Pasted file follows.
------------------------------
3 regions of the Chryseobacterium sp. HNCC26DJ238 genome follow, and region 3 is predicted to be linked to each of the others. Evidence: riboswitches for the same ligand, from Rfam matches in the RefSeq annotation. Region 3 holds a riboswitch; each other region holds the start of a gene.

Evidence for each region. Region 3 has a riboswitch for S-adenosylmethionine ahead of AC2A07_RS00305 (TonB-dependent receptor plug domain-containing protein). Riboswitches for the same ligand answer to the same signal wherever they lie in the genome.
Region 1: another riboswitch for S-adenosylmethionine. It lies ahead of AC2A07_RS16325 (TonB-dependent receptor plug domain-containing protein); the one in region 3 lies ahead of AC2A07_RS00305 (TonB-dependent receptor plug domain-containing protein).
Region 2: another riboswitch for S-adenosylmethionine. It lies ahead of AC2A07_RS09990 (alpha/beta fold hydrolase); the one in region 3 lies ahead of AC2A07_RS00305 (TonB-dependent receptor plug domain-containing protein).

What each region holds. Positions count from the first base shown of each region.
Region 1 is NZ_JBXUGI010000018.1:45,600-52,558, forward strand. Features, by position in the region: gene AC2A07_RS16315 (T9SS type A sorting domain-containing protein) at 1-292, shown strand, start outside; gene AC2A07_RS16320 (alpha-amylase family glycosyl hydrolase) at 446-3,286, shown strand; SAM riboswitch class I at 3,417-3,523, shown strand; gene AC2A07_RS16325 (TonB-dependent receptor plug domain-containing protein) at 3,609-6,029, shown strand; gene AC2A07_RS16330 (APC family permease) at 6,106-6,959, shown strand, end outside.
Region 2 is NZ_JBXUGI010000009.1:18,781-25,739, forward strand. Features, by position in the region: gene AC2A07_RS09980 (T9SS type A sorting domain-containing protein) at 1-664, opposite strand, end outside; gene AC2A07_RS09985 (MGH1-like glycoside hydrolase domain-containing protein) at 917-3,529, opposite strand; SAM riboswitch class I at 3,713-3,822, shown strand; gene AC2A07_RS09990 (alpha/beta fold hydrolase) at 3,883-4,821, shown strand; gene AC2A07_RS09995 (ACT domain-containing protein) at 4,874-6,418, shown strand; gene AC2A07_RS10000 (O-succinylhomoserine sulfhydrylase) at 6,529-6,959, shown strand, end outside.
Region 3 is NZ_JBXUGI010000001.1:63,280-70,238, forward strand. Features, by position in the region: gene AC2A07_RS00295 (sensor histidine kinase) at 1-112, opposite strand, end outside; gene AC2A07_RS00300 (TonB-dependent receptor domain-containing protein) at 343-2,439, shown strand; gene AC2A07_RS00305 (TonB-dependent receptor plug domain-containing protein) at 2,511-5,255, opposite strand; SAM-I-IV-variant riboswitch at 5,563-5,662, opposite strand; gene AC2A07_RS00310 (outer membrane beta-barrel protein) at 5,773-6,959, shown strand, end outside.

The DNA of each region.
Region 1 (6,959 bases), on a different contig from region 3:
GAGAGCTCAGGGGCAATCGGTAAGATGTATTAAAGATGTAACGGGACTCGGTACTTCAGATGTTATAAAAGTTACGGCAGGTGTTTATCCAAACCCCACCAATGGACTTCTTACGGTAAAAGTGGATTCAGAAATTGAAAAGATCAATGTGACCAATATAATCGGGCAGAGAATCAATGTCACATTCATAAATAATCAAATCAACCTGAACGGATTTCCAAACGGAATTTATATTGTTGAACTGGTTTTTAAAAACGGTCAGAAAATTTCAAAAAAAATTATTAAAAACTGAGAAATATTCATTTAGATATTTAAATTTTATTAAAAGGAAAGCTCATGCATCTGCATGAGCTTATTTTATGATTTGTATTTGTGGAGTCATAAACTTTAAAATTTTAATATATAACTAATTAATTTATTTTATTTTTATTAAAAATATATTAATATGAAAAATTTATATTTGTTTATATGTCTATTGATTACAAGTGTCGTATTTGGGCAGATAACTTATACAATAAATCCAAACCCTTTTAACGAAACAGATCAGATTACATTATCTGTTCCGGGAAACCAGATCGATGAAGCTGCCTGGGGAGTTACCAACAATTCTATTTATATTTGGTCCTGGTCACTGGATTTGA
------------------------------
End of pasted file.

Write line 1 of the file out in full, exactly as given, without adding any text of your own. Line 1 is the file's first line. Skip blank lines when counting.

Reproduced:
3 regions of the Chryseobacterium sp. HNCC26DJ238 genome follow, and region 3 is predicted to be linked to each of the others. Evidence: riboswitches for the same ligand, from Rfam matches in the RefSeq annotation. Region 3 holds a riboswitch; each other region holds the start of a gene.